Xi'an: The Perfect Business Model?
The rapid growth of the western Chinese city of Xi'an can accredit much of its success to the “Great Opening of the West” policy initiated in 2000, yet the policy may have never met fruition without the intricate rural-urban dynamic in place in Xi'an (Loyalka, 2012, p. 5). Loyalka's book Eating Bitterness examines eight Chinese families affected by growth of Xi'an and Xi'an's High-Tech Zone, providing insight into the diverse daily lives of the families as well as the constantly evolving codependent relationship between the city and countryside. The city and the countryside are connected by the movement of people, space, money and culture, but Chinese families remain the strongest link as they enable these transfers. This heavy traffic between the the rural and urban cause a strain on the rural Chinese family, yet it is because of these hardworking, persevering families that the city manages to evolve in a transforming China. The new shift in focus to oneself and materialism has created many job opportunities in Xi'an for both men and women. In this decade, Chinese women visit beauty parlors to improve their health and their appearance. With urban populations now having disposable income and companies such as M. Perfumine hiring young women from the countryside, luxuries such as beauty and cosmetics are becoming available to the middle class (p. 69-70). Teenage girls such as Jia Huan, who have only reached a junior high school education level, find few job opportunities in the city. Jia Huan's mother believes “[the] beauty industry is good for Jia Huan. As a girl, what else is she going to do? She has no skills” (p. 83). These teenagers have a small chance at surviving in any other “career” where higher education and a wider skill-set are
required. So although there are few employment opportunities with decent pay and housing, especially for women , the primary alternative option for Jia Huan would be returning to their village and marrying “a local boy” (p. 91). Live-in nanny is another position for women in the High-Tech Zone. When Xiao Shi struggled to become an adept nanny, she reassured herself that every nanny had to learn to become a nanny - “everyone's got to learn” she says (p. 156). This rings true particularly for the average uneducated rural migrant worker. However, there are some who manage to live off a few skills they have perfected while in the countryside. Wang Quanxi is a knife sharpener who also never passed beyond junior high school (p. 41-42). He noticed that no knife sharpening services existed in the High-Tech Zone, so Wang Quanxi and several other members of his village, a village known for their blacksmith artisans, decided to fill that void (p. 50-51). These workers help keep the chiefs and restaurants in the High-Tech Zone content as they ride their bicycles around the city in search of customers. Nannies, beauticians, and knife sharpeners all exemplify this movement of rural workers filling “urban jobs” (in that the services are completed in the city) to satisfy the insatiable needs of the High-Tech Zone. For an expanding city such as Xi'an, the movement of people to placate its residents is not enough – the city needs space. Usually farmers seek prosperity and move to the city, other times the city comes to the farmers. Whole villages have been absorbed by growing cities to become what is known as a “city-village” (p. 128). City-villages are urban pockets that were once farmland and often maintain poverty-level income and housing akin to its rural roots. In essence, city-villages are islands of rural inhabitants and culture in a sea of urbanism. Migrants often live in city-villages while working in or along the peripheral of the High-Tech Zone. Wang Tao's nuclear family lives in the city-village of Gan Jia Zhai which is surrounded by the High-Tech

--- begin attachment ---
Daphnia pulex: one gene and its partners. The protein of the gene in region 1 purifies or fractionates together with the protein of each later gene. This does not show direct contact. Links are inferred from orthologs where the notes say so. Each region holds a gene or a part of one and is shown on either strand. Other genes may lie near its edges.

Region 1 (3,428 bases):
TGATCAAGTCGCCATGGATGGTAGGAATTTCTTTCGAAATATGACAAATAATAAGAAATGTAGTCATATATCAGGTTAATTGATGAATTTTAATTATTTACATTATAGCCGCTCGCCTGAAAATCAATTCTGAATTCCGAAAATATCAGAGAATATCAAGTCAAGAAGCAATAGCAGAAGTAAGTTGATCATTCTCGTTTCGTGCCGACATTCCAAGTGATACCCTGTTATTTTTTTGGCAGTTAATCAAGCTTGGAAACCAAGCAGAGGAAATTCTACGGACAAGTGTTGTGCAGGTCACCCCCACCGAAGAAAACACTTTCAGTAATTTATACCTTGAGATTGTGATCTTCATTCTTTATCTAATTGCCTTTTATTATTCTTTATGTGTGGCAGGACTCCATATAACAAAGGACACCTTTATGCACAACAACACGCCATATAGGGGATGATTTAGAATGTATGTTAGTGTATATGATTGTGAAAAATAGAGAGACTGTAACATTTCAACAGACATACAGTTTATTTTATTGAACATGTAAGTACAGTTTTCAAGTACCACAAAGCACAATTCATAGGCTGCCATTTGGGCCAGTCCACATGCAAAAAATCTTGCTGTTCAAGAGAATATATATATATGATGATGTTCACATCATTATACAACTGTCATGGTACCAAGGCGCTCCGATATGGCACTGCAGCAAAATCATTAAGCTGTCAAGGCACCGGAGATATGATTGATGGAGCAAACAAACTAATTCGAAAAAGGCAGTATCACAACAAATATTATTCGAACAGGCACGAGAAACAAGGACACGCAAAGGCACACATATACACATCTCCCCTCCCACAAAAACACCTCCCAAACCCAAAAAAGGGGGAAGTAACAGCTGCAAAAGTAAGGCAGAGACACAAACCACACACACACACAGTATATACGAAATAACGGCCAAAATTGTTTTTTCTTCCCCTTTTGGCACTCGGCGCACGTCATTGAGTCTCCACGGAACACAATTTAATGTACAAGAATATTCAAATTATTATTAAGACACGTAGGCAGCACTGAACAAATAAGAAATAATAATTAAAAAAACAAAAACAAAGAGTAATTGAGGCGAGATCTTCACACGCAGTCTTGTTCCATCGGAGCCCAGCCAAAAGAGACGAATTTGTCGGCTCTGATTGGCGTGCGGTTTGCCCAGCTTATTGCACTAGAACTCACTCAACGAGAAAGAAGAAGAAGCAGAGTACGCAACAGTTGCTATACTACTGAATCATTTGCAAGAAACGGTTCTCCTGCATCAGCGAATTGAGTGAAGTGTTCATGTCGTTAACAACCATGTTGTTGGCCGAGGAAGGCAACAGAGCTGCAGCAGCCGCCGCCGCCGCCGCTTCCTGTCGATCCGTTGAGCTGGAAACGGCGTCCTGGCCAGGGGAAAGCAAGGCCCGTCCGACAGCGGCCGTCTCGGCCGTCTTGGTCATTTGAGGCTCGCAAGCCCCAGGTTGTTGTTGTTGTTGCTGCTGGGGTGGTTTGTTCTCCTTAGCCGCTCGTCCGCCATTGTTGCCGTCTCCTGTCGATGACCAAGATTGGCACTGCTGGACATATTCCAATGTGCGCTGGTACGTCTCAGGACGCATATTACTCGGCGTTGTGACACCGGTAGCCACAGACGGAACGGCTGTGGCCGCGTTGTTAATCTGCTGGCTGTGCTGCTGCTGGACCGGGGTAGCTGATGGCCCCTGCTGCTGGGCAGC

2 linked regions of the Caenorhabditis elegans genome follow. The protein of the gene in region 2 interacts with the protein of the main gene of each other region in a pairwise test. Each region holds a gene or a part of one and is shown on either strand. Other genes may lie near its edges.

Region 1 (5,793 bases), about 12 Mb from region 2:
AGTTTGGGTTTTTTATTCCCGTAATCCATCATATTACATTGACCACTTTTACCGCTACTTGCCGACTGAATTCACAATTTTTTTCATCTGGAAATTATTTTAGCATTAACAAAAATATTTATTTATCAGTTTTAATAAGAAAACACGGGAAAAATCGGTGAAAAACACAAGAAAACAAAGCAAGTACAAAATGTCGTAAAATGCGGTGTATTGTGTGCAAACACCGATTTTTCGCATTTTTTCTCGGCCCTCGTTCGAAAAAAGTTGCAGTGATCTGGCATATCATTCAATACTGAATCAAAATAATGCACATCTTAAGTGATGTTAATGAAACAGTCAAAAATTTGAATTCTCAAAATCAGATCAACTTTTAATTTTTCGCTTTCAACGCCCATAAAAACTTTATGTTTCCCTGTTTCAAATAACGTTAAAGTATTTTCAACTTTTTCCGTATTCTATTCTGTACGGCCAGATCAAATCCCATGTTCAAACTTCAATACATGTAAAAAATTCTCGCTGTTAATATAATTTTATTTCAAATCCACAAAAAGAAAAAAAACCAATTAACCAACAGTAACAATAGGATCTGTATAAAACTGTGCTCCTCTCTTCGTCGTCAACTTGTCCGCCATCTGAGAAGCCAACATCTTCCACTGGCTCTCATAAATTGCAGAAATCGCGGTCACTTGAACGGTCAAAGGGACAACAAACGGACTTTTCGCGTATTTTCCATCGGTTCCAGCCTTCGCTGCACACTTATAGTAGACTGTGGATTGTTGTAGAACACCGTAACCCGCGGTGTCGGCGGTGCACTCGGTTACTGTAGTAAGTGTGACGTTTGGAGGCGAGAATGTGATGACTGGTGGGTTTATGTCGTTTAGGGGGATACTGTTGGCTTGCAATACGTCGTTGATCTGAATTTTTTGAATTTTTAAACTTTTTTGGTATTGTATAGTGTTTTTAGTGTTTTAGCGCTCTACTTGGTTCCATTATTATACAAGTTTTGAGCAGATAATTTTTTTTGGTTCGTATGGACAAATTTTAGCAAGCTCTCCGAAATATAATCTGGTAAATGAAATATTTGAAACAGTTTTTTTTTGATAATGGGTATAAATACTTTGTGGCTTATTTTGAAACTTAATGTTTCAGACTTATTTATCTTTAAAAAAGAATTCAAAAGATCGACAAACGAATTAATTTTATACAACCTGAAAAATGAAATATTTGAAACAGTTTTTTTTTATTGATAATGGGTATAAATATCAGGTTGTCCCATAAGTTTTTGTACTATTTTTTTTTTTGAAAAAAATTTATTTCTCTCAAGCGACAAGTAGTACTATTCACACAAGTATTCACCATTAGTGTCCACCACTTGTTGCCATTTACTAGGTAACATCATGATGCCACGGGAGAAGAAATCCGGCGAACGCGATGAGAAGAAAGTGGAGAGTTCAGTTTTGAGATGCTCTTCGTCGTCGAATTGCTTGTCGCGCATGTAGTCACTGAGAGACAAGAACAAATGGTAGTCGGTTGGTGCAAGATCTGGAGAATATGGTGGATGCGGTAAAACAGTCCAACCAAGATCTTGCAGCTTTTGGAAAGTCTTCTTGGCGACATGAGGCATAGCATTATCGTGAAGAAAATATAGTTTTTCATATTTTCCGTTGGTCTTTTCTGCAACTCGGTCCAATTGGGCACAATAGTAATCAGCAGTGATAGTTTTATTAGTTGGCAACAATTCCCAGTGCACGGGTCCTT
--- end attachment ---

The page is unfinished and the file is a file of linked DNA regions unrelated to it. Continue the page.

Zone. Originally a farmer, Wang Tao owned the land where a portion of the proposed High-Tech Zone was to...
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